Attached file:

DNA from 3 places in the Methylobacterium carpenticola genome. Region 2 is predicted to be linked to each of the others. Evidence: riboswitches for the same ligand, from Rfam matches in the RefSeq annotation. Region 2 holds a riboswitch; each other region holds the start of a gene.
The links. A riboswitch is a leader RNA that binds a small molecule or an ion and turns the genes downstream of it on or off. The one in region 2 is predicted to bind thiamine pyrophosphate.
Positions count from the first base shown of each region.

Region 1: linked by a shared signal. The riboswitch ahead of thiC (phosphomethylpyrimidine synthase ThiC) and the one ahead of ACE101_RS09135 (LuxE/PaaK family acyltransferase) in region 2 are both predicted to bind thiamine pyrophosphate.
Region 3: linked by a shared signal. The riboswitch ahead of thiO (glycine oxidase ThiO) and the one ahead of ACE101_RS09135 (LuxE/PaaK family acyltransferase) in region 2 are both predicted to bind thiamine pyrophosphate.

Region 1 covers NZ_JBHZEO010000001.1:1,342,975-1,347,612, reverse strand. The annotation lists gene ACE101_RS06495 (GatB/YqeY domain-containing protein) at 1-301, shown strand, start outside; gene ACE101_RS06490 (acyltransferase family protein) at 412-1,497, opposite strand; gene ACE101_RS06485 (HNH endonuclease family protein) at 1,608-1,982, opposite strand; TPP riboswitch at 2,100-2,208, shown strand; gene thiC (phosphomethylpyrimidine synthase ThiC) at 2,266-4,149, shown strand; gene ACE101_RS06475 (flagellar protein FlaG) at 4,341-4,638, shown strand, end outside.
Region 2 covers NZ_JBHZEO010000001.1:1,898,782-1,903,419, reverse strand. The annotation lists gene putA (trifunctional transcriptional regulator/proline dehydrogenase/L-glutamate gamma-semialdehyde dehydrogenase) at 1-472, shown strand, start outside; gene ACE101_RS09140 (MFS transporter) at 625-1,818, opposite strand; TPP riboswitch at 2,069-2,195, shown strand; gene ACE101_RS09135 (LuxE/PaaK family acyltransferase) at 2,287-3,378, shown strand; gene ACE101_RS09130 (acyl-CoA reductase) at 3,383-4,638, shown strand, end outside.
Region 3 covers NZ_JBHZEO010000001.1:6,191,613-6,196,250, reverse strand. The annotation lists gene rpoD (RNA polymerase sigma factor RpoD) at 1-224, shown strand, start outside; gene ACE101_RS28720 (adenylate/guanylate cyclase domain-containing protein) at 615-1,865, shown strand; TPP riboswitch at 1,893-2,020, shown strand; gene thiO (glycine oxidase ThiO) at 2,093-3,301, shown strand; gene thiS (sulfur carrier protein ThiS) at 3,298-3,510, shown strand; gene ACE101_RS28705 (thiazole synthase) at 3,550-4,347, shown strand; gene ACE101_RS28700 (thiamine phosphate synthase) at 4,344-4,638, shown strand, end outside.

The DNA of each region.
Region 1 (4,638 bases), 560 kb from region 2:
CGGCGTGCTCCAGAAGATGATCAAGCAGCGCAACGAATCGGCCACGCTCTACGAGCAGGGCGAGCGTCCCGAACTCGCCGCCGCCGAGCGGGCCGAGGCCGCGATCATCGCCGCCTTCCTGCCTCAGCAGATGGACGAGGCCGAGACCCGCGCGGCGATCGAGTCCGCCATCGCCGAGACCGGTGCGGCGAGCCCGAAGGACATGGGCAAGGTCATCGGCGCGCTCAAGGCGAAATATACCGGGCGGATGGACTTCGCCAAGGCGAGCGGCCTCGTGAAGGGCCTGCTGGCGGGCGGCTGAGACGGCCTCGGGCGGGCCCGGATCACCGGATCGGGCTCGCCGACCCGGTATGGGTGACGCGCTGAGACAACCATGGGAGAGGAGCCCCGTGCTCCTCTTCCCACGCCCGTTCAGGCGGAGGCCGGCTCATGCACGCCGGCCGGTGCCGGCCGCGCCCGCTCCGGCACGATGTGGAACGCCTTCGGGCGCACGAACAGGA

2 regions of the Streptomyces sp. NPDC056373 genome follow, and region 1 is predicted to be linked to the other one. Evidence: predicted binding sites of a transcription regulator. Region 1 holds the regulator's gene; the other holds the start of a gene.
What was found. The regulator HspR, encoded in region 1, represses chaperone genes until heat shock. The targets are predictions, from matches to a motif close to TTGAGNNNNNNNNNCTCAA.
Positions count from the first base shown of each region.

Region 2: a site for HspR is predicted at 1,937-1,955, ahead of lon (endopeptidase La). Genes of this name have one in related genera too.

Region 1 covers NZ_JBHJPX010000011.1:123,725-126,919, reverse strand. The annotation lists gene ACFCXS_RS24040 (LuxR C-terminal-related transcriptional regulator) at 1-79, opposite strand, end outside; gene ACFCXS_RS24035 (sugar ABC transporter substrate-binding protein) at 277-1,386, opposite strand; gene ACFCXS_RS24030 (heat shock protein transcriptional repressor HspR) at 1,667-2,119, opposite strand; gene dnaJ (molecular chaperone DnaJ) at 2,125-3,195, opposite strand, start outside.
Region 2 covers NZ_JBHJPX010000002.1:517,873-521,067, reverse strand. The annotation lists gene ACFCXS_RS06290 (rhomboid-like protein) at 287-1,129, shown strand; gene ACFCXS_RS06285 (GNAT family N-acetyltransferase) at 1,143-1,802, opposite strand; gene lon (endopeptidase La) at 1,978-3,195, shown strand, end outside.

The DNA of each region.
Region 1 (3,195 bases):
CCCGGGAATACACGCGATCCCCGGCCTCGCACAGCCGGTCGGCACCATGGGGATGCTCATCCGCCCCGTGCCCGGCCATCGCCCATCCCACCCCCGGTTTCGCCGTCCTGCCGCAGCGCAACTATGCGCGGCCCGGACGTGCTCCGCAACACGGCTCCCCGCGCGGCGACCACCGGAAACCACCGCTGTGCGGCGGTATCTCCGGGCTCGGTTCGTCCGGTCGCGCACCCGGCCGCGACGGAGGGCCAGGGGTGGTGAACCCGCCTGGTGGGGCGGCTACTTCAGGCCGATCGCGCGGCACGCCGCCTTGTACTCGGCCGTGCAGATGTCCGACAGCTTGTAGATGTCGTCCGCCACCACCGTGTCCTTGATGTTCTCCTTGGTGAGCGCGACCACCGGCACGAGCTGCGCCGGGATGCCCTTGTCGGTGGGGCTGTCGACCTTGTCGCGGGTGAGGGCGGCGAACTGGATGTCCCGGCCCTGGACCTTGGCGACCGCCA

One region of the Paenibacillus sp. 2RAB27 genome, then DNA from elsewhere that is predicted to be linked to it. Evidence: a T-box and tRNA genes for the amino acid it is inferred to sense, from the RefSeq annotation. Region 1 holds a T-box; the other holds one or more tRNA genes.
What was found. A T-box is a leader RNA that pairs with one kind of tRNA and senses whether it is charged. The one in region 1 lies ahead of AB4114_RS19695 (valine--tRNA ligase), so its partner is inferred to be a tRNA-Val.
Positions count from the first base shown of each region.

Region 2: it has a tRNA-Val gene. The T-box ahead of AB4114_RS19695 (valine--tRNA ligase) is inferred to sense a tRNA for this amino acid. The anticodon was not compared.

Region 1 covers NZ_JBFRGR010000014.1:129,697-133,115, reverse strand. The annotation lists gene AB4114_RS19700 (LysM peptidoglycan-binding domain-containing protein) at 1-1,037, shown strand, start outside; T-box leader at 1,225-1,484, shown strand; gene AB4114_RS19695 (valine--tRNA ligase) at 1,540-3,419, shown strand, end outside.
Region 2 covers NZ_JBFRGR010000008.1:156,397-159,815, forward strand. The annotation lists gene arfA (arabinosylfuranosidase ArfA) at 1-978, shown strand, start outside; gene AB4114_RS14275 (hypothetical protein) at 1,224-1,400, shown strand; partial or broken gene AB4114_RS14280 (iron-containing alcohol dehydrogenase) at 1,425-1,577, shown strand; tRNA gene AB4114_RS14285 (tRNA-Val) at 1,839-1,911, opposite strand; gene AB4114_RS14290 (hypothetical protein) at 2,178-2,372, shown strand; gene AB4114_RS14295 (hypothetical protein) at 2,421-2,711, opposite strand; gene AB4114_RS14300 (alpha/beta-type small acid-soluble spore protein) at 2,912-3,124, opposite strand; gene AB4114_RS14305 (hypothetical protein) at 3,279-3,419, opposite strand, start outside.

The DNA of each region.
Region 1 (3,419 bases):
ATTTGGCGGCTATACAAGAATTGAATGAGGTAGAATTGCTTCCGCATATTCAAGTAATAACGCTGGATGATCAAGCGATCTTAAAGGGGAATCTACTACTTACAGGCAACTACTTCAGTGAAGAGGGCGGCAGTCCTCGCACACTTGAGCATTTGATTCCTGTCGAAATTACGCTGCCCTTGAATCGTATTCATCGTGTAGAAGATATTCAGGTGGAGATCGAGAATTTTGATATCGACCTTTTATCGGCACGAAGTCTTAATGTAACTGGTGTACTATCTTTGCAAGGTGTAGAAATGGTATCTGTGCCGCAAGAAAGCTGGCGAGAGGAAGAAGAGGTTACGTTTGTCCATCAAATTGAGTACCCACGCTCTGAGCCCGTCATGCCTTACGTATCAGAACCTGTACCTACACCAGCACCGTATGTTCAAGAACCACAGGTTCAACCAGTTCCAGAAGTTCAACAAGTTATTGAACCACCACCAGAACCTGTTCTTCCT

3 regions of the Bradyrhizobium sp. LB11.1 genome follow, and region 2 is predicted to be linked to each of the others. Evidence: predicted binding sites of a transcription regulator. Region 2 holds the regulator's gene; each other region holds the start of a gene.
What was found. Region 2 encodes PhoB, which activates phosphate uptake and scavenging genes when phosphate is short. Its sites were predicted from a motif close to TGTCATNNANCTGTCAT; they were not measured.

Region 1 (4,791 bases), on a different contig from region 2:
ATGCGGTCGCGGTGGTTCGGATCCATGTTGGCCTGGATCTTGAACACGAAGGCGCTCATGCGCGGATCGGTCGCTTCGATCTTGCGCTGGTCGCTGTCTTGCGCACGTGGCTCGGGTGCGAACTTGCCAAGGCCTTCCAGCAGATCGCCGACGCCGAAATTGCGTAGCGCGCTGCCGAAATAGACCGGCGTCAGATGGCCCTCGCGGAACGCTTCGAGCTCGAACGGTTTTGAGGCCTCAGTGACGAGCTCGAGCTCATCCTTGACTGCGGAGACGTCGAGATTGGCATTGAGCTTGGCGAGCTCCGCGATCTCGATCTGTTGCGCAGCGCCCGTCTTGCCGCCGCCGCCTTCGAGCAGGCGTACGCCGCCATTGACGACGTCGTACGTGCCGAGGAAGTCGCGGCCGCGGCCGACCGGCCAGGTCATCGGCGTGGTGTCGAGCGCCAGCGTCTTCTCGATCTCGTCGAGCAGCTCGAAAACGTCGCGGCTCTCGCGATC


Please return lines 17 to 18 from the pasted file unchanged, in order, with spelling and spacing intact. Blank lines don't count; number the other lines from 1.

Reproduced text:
Region 2 covers NZ_JBHJPX010000002.1:517,873-521,067, reverse strand. The annotation lists gene ACFCXS_RS06290 (rhomboid-like protein) at 287-1,129, shown strand; gene ACFCXS_RS06285 (GNAT family N-acetyltransferase) at 1,143-1,802, opposite strand; gene lon (endopeptidase La) at 1,978-3,195, shown strand, end outside.

The DNA of each region.